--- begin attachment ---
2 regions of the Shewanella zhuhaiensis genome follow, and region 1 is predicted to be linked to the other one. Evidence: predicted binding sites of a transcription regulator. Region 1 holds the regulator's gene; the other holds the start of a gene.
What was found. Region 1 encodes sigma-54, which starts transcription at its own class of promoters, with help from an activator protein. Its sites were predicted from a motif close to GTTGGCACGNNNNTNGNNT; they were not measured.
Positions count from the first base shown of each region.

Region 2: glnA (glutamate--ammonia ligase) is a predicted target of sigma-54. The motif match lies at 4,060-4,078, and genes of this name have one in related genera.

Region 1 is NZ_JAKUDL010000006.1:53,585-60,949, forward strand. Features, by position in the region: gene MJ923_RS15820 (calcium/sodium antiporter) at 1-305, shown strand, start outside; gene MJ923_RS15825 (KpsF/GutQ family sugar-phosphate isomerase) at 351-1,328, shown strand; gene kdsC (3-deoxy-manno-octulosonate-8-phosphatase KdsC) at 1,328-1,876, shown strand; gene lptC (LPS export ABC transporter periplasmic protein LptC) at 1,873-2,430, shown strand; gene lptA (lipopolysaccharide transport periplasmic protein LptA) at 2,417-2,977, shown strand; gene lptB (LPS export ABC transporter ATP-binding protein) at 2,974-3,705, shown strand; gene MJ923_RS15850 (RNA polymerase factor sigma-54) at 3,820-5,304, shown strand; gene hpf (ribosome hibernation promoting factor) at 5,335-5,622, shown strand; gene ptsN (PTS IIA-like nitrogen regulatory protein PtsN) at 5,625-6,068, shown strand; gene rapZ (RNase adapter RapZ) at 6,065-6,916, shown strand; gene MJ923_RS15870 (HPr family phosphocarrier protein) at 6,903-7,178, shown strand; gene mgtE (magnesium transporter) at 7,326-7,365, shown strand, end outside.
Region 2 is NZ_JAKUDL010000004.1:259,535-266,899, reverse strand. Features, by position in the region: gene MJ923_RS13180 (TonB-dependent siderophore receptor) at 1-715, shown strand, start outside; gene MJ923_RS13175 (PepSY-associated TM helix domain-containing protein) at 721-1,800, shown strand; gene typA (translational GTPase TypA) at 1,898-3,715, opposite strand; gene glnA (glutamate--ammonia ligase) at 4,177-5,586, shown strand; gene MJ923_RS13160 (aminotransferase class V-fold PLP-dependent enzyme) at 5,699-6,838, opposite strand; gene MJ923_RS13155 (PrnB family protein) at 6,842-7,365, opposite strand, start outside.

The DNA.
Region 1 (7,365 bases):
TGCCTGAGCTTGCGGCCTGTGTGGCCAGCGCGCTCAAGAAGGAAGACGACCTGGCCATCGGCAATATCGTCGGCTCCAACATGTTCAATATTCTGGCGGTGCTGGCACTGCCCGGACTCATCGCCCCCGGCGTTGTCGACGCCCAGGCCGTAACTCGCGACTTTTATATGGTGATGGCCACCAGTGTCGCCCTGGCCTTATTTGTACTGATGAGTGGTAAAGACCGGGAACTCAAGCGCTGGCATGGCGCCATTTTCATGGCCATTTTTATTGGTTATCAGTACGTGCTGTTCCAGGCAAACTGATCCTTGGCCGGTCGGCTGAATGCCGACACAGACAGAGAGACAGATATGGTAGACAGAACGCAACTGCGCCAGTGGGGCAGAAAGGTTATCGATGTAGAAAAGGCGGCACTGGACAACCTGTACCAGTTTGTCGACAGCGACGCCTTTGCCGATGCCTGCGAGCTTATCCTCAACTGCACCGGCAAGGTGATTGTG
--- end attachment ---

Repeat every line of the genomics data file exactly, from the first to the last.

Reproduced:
2 regions of the Shewanella zhuhaiensis genome follow, and region 1 is predicted to be linked to the other one. Evidence: predicted binding sites of a transcription regulator. Region 1 holds the regulator's gene; the other holds the start of a gene.
What was found. Region 1 encodes sigma-54, which starts transcription at its own class of promoters, with help from an activator protein. Its sites were predicted from a motif close to GTTGGCACGNNNNTNGNNT; they were not measured.
Positions count from the first base shown of each region.

Region 2: glnA (glutamate--ammonia ligase) is a predicted target of sigma-54. The motif match lies at 4,060-4,078, and genes of this name have one in related genera.

Region 1 is NZ_JAKUDL010000006.1:53,585-60,949, forward strand. Features, by position in the region: gene MJ923_RS15820 (calcium/sodium antiporter) at 1-305, shown strand, start outside; gene MJ923_RS15825 (KpsF/GutQ family sugar-phosphate isomerase) at 351-1,328, shown strand; gene kdsC (3-deoxy-manno-octulosonate-8-phosphatase KdsC) at 1,328-1,876, shown strand; gene lptC (LPS export ABC transporter periplasmic protein LptC) at 1,873-2,430, shown strand; gene lptA (lipopolysaccharide transport periplasmic protein LptA) at 2,417-2,977, shown strand; gene lptB (LPS export ABC transporter ATP-binding protein) at 2,974-3,705, shown strand; gene MJ923_RS15850 (RNA polymerase factor sigma-54) at 3,820-5,304, shown strand; gene hpf (ribosome hibernation promoting factor) at 5,335-5,622, shown strand; gene ptsN (PTS IIA-like nitrogen regulatory protein PtsN) at 5,625-6,068, shown strand; gene rapZ (RNase adapter RapZ) at 6,065-6,916, shown strand; gene MJ923_RS15870 (HPr family phosphocarrier protein) at 6,903-7,178, shown strand; gene mgtE (magnesium transporter) at 7,326-7,365, shown strand, end outside.
Region 2 is NZ_JAKUDL010000004.1:259,535-266,899, reverse strand. Features, by position in the region: gene MJ923_RS13180 (TonB-dependent siderophore receptor) at 1-715, shown strand, start outside; gene MJ923_RS13175 (PepSY-associated TM helix domain-containing protein) at 721-1,800, shown strand; gene typA (translational GTPase TypA) at 1,898-3,715, opposite strand; gene glnA (glutamate--ammonia ligase) at 4,177-5,586, shown strand; gene MJ923_RS13160 (aminotransferase class V-fold PLP-dependent enzyme) at 5,699-6,838, opposite strand; gene MJ923_RS13155 (PrnB family protein) at 6,842-7,365, opposite strand, start outside.

The DNA.
Region 1 (7,365 bases):
TGCCTGAGCTTGCGGCCTGTGTGGCCAGCGCGCTCAAGAAGGAAGACGACCTGGCCATCGGCAATATCGTCGGCTCCAACATGTTCAATATTCTGGCGGTGCTGGCACTGCCCGGACTCATCGCCCCCGGCGTTGTCGACGCCCAGGCCGTAACTCGCGACTTTTATATGGTGATGGCCACCAGTGTCGCCCTGGCCTTATTTGTACTGATGAGTGGTAAAGACCGGGAACTCAAGCGCTGGCATGGCGCCATTTTCATGGCCATTTTTATTGGTTATCAGTACGTGCTGTTCCAGGCAAACTGATCCTTGGCCGGTCGGCTGAATGCCGACACAGACAGAGAGACAGATATGGTAGACAGAACGCAACTGCGCCAGTGGGGCAGAAAGGTTATCGATGTAGAAAAGGCGGCACTGGACAACCTGTACCAGTTTGTCGACAGCGACGCCTTTGCCGATGCCTGCGAGCTTATCCTCAACTGCACCGGCAAGGTGATTGTG